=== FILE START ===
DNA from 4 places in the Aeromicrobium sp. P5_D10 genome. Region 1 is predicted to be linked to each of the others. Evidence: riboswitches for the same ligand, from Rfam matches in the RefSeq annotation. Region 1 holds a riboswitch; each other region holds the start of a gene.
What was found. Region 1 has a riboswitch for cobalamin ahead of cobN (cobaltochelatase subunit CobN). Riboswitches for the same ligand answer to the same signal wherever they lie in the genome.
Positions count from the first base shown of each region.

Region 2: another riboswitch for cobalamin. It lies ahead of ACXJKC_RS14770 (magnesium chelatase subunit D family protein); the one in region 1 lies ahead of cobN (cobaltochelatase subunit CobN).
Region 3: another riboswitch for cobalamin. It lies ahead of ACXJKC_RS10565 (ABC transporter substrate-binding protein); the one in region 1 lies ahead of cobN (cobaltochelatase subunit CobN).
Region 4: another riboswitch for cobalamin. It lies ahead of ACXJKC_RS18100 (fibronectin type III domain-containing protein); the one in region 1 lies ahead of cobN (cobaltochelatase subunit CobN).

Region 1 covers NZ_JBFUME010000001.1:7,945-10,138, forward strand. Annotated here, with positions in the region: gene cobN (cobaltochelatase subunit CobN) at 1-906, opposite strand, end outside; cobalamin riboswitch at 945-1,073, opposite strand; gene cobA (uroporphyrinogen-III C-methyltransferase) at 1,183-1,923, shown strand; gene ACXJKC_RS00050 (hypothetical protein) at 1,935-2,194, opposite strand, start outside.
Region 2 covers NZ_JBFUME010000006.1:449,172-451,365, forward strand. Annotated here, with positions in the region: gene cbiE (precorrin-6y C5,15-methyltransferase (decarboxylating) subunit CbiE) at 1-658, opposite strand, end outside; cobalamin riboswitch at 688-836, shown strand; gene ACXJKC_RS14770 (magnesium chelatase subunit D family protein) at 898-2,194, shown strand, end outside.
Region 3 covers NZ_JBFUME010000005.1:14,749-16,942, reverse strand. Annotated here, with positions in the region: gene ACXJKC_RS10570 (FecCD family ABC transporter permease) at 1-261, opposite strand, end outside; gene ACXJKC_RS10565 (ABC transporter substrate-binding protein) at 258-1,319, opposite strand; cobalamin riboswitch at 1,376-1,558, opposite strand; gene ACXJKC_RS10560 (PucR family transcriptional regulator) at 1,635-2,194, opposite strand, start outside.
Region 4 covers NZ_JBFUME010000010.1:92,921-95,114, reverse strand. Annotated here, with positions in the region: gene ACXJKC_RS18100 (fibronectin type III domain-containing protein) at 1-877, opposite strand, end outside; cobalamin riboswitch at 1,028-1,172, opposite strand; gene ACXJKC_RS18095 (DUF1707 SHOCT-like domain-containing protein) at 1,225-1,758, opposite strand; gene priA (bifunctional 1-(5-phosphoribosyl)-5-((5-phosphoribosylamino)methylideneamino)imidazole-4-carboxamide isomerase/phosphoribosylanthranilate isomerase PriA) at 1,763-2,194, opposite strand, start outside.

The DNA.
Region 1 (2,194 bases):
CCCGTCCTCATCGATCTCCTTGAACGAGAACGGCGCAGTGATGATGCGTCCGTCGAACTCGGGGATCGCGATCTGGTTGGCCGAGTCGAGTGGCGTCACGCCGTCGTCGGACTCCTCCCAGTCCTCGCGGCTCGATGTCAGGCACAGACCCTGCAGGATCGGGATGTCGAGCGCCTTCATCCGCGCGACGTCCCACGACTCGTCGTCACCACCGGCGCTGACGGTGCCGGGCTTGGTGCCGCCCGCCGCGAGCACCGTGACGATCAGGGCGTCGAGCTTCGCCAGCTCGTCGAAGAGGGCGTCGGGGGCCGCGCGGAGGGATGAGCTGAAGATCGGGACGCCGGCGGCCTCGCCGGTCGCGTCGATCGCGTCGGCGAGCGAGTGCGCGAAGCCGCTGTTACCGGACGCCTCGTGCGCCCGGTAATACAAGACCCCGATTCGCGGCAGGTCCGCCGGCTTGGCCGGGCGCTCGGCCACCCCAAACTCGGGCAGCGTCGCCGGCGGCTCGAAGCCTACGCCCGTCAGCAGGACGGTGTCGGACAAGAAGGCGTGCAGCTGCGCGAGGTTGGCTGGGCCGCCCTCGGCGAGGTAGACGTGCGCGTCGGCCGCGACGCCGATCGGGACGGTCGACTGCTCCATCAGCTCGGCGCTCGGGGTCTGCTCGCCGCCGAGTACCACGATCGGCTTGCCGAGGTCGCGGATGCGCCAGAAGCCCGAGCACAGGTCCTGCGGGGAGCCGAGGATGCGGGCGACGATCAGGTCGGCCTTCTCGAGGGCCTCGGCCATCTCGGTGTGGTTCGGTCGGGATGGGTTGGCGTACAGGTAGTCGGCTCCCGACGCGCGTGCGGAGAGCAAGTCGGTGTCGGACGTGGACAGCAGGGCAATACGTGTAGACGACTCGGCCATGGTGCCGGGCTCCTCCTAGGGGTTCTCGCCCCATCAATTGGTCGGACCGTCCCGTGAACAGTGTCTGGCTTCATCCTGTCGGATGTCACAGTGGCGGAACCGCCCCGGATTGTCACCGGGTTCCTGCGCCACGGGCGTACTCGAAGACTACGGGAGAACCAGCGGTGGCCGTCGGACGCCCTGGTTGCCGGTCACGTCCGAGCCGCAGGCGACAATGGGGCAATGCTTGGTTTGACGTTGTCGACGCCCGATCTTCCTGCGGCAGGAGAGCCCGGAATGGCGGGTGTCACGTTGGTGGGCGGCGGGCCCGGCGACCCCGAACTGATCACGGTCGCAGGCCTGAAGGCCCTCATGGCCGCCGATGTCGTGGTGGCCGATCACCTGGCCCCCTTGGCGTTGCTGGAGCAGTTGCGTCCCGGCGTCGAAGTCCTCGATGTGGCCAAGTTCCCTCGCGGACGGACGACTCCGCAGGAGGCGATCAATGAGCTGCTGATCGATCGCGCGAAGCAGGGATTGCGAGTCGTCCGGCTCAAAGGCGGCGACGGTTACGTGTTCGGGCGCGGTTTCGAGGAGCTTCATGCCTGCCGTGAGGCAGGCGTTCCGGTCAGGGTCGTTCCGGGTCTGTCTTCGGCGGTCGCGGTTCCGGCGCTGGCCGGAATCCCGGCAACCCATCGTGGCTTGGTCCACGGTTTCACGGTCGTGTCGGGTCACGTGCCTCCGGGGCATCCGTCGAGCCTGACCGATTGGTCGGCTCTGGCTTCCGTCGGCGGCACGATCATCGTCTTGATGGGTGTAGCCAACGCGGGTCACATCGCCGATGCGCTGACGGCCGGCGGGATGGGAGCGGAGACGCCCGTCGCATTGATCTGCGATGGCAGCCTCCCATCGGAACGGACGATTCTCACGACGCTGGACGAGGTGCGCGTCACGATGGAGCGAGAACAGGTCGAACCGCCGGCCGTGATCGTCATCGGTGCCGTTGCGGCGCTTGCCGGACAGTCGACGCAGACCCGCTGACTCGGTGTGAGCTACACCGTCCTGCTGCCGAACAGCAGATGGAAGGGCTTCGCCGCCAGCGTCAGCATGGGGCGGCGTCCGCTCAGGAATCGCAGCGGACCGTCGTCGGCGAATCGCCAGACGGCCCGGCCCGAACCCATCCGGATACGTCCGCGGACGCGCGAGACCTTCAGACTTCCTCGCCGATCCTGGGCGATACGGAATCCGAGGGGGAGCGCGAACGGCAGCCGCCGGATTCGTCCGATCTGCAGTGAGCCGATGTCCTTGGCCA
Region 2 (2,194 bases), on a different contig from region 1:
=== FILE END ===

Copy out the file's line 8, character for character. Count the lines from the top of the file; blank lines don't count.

Region 2 covers NZ_JBFUME010000006.1:449,172-451,365, forward strand. Annotated here, with positions in the region: gene cbiE (precorrin-6y C5,15-methyltransferase (decarboxylating) subunit CbiE) at 1-658, opposite strand, end outside; cobalamin riboswitch at 688-836, shown strand; gene ACXJKC_RS14770 (magnesium chelatase subunit D family protein) at 898-2,194, shown strand, end outside.